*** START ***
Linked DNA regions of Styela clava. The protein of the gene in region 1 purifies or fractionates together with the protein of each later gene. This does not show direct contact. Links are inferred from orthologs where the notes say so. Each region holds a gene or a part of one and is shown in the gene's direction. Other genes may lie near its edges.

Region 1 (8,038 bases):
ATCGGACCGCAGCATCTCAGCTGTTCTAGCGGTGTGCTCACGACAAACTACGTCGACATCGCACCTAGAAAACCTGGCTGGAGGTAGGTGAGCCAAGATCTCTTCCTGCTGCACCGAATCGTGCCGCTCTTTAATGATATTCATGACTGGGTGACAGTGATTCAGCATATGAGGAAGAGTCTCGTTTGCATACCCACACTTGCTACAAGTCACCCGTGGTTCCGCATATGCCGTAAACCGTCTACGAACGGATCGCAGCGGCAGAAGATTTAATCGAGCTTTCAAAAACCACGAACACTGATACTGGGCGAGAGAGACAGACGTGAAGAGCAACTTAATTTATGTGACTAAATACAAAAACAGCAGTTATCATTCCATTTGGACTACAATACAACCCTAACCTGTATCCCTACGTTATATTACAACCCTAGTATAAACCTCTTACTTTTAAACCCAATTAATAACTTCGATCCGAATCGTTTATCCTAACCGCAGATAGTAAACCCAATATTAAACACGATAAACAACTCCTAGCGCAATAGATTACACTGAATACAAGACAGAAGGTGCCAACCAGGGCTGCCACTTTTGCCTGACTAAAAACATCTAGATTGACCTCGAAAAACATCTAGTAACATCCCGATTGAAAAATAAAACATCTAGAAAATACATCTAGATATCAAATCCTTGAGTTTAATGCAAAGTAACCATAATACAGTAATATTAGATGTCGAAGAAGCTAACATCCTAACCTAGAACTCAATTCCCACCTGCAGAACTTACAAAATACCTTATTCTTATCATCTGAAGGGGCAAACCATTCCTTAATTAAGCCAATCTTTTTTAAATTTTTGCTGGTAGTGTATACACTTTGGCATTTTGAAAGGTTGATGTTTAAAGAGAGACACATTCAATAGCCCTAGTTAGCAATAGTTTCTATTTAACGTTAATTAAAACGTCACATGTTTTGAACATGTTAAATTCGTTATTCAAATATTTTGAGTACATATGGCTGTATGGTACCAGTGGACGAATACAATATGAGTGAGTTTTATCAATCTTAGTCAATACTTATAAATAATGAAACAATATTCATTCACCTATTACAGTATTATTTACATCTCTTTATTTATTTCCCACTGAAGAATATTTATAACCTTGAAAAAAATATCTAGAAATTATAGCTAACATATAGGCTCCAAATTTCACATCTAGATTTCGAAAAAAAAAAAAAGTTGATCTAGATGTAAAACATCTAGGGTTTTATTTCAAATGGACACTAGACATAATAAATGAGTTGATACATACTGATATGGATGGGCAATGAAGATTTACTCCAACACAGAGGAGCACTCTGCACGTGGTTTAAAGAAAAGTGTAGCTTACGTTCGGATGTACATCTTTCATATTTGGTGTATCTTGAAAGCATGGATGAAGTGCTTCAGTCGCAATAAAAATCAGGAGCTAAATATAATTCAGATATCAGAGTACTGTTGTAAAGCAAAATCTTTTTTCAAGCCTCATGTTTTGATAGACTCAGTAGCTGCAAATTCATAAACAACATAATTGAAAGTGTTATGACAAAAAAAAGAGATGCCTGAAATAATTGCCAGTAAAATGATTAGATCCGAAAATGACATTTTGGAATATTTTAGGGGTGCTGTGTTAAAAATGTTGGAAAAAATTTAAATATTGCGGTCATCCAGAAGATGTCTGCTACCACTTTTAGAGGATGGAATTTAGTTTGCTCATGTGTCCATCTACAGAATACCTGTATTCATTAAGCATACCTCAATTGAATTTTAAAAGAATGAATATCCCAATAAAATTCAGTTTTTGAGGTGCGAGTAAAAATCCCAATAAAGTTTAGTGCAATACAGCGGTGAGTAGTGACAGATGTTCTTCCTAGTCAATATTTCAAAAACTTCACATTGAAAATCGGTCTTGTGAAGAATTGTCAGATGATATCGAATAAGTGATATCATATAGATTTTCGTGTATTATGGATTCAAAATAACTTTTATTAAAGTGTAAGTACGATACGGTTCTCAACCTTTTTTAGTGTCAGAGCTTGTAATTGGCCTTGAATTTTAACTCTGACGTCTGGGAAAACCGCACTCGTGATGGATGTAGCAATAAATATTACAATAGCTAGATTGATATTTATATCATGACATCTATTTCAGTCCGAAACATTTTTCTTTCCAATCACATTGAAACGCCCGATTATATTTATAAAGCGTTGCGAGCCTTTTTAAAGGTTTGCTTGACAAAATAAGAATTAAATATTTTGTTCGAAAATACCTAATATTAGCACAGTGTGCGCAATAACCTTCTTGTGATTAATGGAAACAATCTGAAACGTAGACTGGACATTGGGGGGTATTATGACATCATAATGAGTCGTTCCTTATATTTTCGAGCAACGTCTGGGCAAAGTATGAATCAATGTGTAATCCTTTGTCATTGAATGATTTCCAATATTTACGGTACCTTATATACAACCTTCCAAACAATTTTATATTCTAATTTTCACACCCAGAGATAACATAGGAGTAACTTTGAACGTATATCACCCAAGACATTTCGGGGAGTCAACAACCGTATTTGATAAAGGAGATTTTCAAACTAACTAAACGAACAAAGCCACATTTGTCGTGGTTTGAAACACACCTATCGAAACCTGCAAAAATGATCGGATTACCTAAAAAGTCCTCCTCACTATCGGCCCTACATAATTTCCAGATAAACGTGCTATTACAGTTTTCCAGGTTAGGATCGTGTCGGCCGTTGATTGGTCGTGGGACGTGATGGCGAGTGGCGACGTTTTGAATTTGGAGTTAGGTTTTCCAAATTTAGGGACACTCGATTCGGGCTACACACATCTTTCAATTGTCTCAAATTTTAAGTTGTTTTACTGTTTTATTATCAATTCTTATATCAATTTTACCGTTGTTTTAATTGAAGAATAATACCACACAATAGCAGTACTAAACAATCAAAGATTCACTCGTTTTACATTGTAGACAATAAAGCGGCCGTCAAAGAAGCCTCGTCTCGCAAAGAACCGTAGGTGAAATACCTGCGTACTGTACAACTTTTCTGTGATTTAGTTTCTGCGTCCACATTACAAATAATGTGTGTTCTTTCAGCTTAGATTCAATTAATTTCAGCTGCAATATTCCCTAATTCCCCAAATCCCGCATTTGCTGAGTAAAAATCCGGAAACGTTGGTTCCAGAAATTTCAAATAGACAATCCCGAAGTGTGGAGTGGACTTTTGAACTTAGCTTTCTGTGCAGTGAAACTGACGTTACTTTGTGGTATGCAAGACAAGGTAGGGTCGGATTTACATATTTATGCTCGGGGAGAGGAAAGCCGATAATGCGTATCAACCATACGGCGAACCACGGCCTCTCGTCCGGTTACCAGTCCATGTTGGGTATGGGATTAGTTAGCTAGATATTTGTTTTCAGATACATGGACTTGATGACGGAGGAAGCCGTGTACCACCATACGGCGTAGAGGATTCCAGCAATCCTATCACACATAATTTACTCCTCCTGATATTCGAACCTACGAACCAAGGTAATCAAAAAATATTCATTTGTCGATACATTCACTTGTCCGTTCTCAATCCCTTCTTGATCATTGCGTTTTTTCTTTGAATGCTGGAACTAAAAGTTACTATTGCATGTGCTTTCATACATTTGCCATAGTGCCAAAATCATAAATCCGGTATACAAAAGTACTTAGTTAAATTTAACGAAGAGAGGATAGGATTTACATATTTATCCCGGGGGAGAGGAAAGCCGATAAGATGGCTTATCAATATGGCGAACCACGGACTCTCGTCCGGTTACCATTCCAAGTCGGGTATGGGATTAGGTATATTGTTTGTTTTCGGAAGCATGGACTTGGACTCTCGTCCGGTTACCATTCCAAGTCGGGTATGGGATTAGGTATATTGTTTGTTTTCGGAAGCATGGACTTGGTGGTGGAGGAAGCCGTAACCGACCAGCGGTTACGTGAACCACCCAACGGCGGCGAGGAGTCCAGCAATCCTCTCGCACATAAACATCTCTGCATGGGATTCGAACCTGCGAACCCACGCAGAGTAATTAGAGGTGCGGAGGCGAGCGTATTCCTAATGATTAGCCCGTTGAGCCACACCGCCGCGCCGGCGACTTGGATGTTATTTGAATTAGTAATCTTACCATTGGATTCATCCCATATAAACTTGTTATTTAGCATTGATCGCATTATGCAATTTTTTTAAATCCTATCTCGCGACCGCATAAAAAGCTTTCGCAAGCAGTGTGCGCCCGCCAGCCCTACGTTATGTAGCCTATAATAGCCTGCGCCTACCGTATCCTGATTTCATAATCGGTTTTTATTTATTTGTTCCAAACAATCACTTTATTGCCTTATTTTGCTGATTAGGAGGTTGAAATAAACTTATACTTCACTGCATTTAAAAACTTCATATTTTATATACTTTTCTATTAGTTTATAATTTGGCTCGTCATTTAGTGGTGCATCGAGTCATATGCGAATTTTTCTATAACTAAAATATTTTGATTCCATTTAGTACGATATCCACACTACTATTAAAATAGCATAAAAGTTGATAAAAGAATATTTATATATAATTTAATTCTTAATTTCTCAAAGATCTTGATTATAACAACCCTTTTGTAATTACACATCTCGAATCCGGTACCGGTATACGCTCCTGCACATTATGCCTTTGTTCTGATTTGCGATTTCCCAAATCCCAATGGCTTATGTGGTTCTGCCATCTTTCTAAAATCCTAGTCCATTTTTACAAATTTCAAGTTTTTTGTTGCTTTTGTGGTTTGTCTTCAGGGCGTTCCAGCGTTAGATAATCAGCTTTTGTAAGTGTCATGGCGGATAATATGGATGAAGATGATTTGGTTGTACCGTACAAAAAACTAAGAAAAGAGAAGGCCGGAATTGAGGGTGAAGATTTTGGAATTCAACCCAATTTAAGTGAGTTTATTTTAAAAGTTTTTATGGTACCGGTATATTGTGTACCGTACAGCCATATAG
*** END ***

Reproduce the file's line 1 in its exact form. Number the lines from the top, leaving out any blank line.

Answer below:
Linked DNA regions of Styela clava. The protein of the gene in region 1 purifies or fractionates together with the protein of each later gene. This does not show direct contact. Links are inferred from orthologs where the notes say so. Each region holds a gene or a part of one and is shown in the gene's direction. Other genes may lie near its edges.